Multimeter Probe Types (Benefits, Pros, and Cons)

Digital multimeters are great when used as a testing tool to measure two or more electrical values, primarily current, voltage, and resistance. A lot of the time the most common question with these devices is what are the probe types and why/how are they used.

In this article, you will learn about one essential aspect of the multimeter – the test probes. Continue reading to learn everything you need to know about multimeter probe types.

What is a Multimeter Probe/Lead?

Multimeters have leads – an essential part of the device when testing electrical or electronic equipment. A Multimeter lead is a combination of plugs, wires, insulation, and probes.

The multimeter leads must be made of conducting material that permits current to pass through for the device to measure the various electrical values. Manufacturers use copper because it is a great conductor. The manufacturers cover the wires with insulation material to keep you safe from the current which are the red and black wires that you see.

Now that we know a probe is part of a multimeter lead, what exactly is it? What is its role?

It’s an integral part of the multimeter lead that touches wires, components, and various parts of a circuit, it is the final part of the lead that is metal. There are many types of multimeter probes in the market for different applications – and that’s our primary focus.

Types of Multimeter Probes

There are many multimeter probe types in the market. Below are some of them;

1. Alligator Clip Probes

Alligator clip probes are synonymous with large cables for connecting to plugs or attachments. They are an excellent choice for conducting long-term tests where you need to hold the test probes in place as you work on the circuit.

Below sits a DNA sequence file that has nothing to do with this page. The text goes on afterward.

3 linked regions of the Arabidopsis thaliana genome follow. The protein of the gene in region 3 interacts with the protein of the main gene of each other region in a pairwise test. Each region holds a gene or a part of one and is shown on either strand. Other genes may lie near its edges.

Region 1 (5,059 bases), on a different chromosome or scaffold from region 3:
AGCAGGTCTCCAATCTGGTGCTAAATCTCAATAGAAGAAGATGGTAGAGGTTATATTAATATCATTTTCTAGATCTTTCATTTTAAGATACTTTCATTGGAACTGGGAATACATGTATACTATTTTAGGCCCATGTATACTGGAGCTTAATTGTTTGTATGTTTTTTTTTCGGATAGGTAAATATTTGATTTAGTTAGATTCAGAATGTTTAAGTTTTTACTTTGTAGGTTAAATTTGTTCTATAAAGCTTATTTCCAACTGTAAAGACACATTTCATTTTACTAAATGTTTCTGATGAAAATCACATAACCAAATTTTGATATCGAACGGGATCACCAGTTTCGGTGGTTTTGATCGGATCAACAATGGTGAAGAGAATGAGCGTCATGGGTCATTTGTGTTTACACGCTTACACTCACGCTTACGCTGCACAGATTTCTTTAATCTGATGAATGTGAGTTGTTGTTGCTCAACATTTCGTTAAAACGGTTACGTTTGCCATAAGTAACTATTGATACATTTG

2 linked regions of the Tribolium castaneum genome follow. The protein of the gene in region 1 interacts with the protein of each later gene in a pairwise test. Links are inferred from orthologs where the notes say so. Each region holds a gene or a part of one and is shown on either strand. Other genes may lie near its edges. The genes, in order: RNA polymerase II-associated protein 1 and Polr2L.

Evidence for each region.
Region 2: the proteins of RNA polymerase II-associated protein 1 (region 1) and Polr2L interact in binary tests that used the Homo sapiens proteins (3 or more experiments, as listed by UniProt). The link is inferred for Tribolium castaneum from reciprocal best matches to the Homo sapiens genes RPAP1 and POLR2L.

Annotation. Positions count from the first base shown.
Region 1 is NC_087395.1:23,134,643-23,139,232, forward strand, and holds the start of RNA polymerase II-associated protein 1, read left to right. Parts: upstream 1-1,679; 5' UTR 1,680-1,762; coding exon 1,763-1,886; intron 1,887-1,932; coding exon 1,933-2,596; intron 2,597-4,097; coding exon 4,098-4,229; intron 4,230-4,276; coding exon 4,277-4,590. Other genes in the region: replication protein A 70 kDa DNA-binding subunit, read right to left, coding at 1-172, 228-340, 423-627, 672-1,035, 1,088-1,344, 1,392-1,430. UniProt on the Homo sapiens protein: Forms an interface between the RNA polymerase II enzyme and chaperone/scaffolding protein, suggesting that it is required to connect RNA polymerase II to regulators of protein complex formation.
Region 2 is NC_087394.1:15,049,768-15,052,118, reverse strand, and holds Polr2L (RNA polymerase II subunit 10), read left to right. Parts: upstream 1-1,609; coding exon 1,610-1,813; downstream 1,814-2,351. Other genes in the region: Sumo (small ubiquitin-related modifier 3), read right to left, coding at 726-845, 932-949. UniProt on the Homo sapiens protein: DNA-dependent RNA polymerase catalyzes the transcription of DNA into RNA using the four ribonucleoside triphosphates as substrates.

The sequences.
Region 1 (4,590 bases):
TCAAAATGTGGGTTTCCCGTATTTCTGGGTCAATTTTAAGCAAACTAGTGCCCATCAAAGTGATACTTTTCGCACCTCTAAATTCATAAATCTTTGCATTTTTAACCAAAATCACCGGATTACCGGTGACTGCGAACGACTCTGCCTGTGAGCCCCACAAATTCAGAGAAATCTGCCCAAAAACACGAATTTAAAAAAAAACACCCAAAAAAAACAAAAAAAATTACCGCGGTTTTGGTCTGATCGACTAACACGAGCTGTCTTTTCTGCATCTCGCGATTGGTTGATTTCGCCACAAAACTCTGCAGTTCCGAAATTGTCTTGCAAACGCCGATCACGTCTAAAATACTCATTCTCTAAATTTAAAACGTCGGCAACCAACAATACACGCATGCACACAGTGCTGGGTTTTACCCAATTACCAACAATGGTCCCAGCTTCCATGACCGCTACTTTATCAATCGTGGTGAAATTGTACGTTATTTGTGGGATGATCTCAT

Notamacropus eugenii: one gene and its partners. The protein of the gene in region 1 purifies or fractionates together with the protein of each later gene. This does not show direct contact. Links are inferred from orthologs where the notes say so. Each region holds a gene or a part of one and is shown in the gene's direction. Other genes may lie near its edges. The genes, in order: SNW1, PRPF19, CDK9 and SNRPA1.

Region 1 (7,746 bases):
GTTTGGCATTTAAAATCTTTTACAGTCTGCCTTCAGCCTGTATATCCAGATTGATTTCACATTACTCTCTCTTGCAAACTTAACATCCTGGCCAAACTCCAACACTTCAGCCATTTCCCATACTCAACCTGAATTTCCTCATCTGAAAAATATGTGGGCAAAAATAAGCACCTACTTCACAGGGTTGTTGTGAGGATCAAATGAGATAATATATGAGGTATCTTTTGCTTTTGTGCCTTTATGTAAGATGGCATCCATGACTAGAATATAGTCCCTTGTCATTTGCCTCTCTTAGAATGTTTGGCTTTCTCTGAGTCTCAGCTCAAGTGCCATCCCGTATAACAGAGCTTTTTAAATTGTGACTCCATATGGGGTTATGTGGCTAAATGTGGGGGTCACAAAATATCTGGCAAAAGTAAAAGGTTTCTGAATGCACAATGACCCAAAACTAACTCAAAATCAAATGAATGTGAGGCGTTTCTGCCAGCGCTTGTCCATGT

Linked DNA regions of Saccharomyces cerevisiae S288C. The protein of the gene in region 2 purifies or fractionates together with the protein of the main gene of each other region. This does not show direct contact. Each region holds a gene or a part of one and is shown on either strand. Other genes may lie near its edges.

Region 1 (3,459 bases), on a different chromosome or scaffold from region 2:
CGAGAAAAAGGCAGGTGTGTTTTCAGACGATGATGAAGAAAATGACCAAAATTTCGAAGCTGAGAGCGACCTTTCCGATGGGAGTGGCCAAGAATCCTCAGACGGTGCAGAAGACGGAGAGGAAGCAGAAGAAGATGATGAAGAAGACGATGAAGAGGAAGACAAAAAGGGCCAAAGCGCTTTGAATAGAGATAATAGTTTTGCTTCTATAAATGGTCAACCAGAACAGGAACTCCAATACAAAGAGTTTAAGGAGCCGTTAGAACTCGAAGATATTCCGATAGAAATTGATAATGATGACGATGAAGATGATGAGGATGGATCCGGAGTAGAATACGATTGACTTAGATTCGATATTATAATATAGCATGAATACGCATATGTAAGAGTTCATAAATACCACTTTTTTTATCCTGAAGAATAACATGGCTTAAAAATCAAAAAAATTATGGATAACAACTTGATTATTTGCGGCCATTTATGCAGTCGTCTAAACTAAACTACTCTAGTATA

alligator clip probes in a man's palm

If the current application demands a hands-free approach, this clip-on style probe is the best. They are referred to as alligator clips because the clip looks like the mouth of an alligator with rows of ‘teeth’ intended to prevent the probes from disconnecting when carrying out tests.

2. Hook Probes 

If you are working on smaller integrated circuits, hook probes are an intelligent choice. Their greatest advantage is that they permit a hands-free connection of test equipment to IC pins and other electronic components.

hook probes in a man's palm

3. Tweezer Probes 

Are you testing a small component? If yes, consider using tweezer probes. If you’ve been using multimeters, you must have realized that testing surface-mount components with the regular multimeter test leads isn’t easy. People handle things differently. For instance, some people look for someone to hold the probes for them as they test components. Others utilize some chopstick-like method.       

man holding a multimeter tweezer probes 

However, the best approach by far is to use tweezer probes. The shrouded banana connectors touch your instrument, allowing you to test small components easily using one hand. You’ll love the big plastic tweezers because they are easy to grip, besides bearing polarity labels. So, if you mostly perform surface-mount tests, tweezer probes are a must-have!

4. Classic Probes 

When you need probes that you can apply directly to the tester’s body, you should go for classic probes – the stem probe with tip. Classic probes are excellent for attaching to multimeters and function generators, power supplies, and oscilloscopes. They make an excellent replacement for any multimeter probes you’ve been using but are worn out or damaged. Other than that, they are perfect for testing your SMD components. The cables come in red/black colors and caps for protecting the needle tip leads.

multimeter's classic probes

Factors to Consider When Choosing a Multimeter Probe